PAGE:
Being a woman doesn’t stop you building wealth, but it does make it a lot harder! – Motley Fool UK

Image source: Getty Images

Did you know that building wealth is harder if you’re a woman? The average woman’s retirement income is less than half a man’s. And that’s not all! Women’s savings also lag behind men’s by nearly 30%.

But it’s not for want of trying. With part-time work, career breaks and the gender pay gap, women earn significantly less than men over their lifetime. And that means they have to work a lot harder to build wealth, a decent pension pot or savings.

Here, I take a look at why it’s often so hard for women to build wealth and whether there’s any way they can get building wealth faster.

Lower wages

Women earn an average of 16% less than men throughout their careers. It’s partly because women often choose lower-paid jobs to fit around caring commitments. But it’s also due to missed promotions as many women prioritise their family over their career.

And earning less means that’s it’s harder to find disposable income to add to that pension pot or savings account.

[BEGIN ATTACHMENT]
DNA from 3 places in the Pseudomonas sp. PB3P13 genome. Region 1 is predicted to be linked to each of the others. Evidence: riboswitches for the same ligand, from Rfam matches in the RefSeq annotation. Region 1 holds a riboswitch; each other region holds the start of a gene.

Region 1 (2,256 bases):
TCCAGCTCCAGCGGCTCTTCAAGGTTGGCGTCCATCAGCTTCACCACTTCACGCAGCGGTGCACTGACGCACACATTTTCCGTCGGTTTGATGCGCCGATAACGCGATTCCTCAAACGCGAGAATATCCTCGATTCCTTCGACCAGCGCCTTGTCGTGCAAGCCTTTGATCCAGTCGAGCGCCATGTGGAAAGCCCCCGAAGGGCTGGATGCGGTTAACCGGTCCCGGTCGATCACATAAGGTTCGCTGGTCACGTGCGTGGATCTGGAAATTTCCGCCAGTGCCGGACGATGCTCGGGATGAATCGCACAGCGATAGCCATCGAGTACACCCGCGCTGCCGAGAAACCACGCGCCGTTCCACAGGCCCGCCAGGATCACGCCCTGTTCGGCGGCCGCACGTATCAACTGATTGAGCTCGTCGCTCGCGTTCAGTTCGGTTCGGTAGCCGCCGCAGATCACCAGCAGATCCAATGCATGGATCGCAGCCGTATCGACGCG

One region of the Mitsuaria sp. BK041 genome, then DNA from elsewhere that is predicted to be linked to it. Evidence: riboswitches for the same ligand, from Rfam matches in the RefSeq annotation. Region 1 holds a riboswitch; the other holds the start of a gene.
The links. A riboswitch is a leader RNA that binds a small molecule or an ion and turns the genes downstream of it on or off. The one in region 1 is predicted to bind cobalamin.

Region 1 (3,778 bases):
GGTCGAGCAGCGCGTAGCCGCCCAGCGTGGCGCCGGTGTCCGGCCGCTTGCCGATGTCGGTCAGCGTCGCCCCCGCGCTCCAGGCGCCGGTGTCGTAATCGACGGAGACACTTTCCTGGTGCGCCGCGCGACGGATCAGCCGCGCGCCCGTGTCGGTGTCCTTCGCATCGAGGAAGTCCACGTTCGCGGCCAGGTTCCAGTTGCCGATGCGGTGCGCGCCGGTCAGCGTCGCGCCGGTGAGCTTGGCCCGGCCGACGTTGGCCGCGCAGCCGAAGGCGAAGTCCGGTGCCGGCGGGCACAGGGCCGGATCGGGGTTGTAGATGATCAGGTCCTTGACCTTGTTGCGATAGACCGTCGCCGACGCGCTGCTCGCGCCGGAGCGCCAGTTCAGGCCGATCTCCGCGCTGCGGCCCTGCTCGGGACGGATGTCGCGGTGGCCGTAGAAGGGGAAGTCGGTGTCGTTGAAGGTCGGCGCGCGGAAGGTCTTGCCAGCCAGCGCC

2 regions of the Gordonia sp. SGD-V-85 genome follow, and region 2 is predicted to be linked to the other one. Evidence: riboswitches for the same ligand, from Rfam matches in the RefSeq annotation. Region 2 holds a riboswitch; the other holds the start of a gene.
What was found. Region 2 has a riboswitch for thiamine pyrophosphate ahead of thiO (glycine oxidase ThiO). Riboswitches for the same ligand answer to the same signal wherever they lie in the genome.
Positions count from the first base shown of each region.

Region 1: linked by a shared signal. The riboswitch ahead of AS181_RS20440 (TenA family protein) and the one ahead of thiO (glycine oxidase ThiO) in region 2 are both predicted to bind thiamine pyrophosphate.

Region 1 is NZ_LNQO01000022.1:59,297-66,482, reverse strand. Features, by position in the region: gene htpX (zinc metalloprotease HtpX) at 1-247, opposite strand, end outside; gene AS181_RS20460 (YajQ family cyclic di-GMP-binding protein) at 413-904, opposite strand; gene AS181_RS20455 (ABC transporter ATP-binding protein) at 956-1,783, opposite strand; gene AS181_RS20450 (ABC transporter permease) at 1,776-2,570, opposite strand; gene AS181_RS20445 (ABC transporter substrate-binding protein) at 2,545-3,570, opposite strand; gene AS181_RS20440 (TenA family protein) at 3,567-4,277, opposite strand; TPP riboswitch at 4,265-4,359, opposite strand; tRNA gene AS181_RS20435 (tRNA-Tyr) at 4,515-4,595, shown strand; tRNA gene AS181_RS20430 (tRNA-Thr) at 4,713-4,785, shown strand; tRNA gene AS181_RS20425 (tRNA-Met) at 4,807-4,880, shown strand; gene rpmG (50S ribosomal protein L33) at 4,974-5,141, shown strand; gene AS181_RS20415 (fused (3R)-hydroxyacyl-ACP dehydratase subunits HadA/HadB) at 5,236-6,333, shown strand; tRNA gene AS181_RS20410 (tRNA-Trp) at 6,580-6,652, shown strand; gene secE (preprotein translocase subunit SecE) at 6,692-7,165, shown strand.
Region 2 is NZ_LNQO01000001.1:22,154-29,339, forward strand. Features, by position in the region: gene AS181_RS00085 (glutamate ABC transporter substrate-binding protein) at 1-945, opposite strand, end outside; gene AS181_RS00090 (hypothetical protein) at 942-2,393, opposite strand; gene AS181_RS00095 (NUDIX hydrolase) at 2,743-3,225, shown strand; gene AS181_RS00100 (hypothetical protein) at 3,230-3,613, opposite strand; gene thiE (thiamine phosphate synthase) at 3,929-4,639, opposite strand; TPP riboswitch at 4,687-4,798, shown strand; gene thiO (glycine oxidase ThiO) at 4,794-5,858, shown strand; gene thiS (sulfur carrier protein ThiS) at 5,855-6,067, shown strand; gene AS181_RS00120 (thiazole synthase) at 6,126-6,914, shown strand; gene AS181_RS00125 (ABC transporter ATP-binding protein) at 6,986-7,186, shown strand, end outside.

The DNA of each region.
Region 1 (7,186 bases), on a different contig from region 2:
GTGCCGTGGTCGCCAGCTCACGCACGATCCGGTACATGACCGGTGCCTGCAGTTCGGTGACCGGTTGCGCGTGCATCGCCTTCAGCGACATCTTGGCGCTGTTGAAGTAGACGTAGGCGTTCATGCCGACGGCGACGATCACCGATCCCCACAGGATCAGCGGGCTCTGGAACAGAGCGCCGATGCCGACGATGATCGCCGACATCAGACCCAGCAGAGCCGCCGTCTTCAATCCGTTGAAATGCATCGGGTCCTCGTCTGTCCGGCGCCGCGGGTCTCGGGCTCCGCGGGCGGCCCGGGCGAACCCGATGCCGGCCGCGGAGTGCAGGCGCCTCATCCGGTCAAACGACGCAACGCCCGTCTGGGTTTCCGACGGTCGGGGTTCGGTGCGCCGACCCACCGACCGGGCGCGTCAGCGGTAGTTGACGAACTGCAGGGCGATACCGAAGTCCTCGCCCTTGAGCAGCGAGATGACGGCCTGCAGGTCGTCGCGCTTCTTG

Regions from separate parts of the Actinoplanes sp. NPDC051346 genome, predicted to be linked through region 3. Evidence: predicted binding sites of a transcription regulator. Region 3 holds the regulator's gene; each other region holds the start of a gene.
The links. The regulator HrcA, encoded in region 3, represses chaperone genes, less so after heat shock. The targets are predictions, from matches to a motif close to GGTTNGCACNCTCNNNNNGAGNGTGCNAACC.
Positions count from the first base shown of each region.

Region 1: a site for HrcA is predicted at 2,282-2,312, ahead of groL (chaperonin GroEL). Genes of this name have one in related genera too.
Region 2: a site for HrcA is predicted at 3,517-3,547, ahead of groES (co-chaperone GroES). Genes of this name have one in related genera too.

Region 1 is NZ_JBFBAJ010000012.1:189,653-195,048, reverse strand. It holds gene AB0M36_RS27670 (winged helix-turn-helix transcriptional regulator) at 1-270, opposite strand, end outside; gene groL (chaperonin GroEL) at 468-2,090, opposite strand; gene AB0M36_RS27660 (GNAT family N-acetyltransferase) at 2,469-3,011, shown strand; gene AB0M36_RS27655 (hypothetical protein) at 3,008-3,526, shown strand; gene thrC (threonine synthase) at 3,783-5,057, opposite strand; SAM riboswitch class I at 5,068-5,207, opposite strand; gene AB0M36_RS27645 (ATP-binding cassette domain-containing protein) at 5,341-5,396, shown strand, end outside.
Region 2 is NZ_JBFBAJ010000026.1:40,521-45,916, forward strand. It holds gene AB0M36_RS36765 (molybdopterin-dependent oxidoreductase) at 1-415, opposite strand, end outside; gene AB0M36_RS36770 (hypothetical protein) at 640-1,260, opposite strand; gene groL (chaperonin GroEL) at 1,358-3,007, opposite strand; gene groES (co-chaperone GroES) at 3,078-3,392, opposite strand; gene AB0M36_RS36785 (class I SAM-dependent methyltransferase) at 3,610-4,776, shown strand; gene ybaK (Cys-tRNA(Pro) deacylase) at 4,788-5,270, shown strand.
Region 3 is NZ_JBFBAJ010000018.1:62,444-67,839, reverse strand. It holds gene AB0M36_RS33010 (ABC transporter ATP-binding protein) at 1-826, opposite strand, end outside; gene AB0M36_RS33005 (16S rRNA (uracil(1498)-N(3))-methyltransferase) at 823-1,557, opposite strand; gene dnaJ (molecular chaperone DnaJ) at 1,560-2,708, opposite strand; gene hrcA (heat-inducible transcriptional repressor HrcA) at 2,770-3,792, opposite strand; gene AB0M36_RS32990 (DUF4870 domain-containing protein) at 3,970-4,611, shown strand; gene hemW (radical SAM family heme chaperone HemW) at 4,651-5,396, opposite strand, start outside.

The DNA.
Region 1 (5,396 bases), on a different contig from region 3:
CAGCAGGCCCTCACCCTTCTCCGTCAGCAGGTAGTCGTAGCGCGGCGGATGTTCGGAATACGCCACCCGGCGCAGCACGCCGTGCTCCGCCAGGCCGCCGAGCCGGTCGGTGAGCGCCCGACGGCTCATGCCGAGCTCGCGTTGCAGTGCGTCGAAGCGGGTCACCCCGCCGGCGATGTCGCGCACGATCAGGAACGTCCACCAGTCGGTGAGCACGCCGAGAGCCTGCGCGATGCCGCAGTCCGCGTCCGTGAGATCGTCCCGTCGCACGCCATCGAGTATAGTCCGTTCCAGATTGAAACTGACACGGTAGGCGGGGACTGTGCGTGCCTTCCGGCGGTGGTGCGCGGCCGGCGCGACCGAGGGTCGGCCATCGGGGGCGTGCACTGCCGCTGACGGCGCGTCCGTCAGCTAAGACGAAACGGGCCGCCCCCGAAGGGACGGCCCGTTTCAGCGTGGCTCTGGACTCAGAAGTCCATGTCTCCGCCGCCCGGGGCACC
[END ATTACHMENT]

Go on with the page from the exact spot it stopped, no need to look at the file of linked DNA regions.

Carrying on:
Career gaps hamper building wealth

Many women also take time away from the workplace to look after their children or to care for older relatives. Women are more likely to become unpaid carers than men, and Carers UK estimates that one in four women aged 50-64 has caring responsibilities for older or disabled relatives.

That means many women may have years where they can’t pay into a pension or save up for their retirement.

Part-time work

When mums return to work after having children, they often chose to go part-time to fit around school pickups. That means they earn less, but it also means they may be less likely to get promoted at work.

And part-time work means there’s less spare cash for women to pay into savings or pensions.

The tax system makes building wealth harder

The tax system means that it can make sense to pay more money into the higher earner’s pension if you’re part of a couple. That’s because higher earners get 40% pension tax relief whereas non-earners can only pay in a maximum of £2,880 per year into their pension.

That means stay-at-home mums or full-time unpaid carers can miss out at the expense of their partner’s pension.

Smaller pension pots and savings

By the time women reach retirement, all …….